Why are teaching notes so important? The “I Have a Dream” speech is rich in allusions: historical, biblical, and even financial. Your students will appreciate these allusions—if they know about them.
Take the first few paragraphs: will your students understand the significance of the speech’s setting, the Lincoln Memorial, and the phrase “a great American, in whose symbolic shadow we stand today” if you don’t explain these details? Will your students understand how the Declaration of Independence and the Constitution compare to a promissory note? My teaching notes explain these details clearly.
What about the famous part of the speech, at the end? For example, knowledge of geography is essential to understanding the “let freedom ring” section. Dr. King begins it with “let freedom ring…” [in famous landmarks of northern and western states]… “But not only that. Let freedom ring…” in famous landmarks in the southern states.] The sequence will be more memorable for your students if they understand this distinction. Without teaching notes, your students might miss much of the meaning.
I recommend you buy the Martin Luther King Jr. – I Have a Dream speech on DVD rather than listen to the speech through the Internet. This DVD introduces the speech with real footage of events leading up to it. You can also watch a featurette about the March on Washington on August 28, 1963. Your students will enjoy seeing the marchers and will be impressed with how well-dressed the marchers are. (Every year, this is the first thing my students notice.)
“…December 7th, 1941—a date which will live in infamy—the United States of America was suddenly and deliberately attacked by naval and air forces of the Empire of Japan.”
If your class is like mine, you will find that students know next to nothing about this tragic and important event.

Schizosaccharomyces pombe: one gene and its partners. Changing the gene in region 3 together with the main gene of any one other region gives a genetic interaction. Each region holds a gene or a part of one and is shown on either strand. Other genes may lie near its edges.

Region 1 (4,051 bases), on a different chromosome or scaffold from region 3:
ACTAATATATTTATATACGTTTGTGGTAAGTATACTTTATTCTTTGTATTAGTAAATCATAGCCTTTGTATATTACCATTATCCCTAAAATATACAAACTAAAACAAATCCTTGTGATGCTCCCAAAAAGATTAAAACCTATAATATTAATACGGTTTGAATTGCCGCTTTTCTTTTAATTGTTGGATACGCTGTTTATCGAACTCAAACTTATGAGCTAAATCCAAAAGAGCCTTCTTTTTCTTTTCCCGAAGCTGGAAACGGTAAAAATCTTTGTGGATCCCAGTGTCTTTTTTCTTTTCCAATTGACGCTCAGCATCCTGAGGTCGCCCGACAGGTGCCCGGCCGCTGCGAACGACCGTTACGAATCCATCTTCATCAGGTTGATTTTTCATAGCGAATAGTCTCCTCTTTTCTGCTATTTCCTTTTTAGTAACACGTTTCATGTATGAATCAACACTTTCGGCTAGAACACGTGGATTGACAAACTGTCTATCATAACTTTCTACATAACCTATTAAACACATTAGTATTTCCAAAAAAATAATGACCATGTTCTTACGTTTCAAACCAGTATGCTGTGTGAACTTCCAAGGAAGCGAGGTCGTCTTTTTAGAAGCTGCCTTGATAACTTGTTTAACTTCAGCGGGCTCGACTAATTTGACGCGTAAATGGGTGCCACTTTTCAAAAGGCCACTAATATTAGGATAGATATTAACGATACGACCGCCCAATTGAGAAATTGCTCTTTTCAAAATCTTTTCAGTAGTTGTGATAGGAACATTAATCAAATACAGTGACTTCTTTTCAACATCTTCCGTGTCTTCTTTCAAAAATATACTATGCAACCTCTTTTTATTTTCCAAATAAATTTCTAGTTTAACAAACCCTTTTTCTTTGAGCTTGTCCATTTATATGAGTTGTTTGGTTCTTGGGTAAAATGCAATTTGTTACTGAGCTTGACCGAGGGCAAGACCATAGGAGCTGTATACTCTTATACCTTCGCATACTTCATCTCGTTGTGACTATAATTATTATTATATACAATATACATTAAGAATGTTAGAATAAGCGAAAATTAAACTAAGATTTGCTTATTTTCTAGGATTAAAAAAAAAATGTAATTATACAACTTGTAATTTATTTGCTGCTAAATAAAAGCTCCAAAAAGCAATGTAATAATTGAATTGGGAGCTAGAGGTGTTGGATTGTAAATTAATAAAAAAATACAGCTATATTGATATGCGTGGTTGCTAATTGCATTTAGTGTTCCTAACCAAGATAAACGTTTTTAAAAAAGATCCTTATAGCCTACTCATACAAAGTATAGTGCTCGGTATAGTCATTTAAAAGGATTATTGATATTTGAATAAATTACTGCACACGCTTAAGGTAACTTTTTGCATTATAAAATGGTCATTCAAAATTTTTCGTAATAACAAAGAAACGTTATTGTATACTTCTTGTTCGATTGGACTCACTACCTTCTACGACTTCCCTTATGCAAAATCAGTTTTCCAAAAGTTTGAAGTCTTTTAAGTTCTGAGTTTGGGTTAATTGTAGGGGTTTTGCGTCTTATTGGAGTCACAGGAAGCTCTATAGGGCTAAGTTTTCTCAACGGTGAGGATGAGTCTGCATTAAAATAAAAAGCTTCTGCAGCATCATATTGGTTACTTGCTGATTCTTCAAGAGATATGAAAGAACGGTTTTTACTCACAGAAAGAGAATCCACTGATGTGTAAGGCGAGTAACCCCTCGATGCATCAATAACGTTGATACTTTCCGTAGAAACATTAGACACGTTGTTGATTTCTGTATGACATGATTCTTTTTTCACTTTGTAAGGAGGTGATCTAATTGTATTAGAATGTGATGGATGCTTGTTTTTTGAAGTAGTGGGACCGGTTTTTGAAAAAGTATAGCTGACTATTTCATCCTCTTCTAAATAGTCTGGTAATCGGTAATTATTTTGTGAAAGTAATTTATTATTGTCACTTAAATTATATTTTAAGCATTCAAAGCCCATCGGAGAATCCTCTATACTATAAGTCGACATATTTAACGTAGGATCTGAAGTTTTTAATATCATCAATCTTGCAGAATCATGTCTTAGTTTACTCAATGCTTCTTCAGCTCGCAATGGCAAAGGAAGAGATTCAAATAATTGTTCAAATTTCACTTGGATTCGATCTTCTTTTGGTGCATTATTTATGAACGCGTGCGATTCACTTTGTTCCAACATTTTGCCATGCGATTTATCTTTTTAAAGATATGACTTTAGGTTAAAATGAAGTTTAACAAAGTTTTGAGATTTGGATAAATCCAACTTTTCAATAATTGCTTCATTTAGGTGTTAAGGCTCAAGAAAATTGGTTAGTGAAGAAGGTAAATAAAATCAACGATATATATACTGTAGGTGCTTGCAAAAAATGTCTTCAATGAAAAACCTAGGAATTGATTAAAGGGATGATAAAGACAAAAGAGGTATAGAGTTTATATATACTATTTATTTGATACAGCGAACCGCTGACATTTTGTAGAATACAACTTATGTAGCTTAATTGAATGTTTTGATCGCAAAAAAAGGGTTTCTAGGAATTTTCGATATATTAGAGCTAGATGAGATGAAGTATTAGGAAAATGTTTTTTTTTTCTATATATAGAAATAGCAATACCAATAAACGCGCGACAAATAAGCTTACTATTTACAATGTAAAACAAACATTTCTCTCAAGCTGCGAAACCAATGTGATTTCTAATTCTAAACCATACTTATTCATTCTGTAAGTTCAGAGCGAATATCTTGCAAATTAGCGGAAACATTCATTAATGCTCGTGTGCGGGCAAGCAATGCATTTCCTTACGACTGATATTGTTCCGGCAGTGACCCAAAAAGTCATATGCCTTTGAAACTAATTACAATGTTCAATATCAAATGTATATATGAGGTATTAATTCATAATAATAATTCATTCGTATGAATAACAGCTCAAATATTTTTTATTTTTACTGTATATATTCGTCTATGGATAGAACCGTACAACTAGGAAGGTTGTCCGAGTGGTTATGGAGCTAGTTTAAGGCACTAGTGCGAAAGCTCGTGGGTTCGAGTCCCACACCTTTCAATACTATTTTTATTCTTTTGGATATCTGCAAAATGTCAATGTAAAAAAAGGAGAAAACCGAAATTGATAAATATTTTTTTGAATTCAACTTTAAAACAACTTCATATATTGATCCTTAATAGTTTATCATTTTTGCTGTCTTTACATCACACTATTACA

I have taught the following lessons to both third and fifth graders. Students are eager to learn about the bombing of Pearl Harbor, and I never have any trouble keeping their attention.
First, I describe the event to students, and place it in the context of World War II.
Here is a good reading comprehension worksheet with a short passage about Pearl Harbor. This passage gives American embargoes on Japan as the reason for the attack. I think that children should know that destroying the Pacific Fleet was another Japanese goal for the attack.
I read President Roosevelt’s famous speech and explain it to the students. I give students a copy of the speech. You can print the speech and listen to it at AmericanRhetoric.com Students are fascinated to hear this address from so long ago. They listen much better if they can read along.
After students understand what happened, I tie the lesson into writing by showing a first draft of FDR’s speech, from the National Archives. It’s interesting to see how he developed the most famous phrases.
InstructorWeb has a nice packet about the attack on Pearl Harbor. It’s appropriate for students in 5th grade and up. The packet features a passage to read, a chart, and questions: multiple choice, short answer, matching, and essay.
Mouse on the Mayflower is a time-honored Thanksgiving movie. Your class will enjoy the cartoon story told from a mouse’s point of view.
For older students, you can use this FREE comprehension worksheet to increase the educational value a little. The questions are easily completed by a fifth-grader who pays attention. This worksheet is perfect for grades 4-6. In my experience, third graders just stress out and interrupt each other asking for the answers because they missed them.
FREE online debate game: The Icivics Cast Your Vote game lets kids run the debate! Two fictitious debate important (but not too controversial) issues. Students choose which question to ask and then decide which candidate they agree with. At the end, they get to vote. A printout shows how often they agreed with that candidate and how strongly. Students will probably find that no one candidate reflects all their views; voters have to make a judgment call on what’s important to them.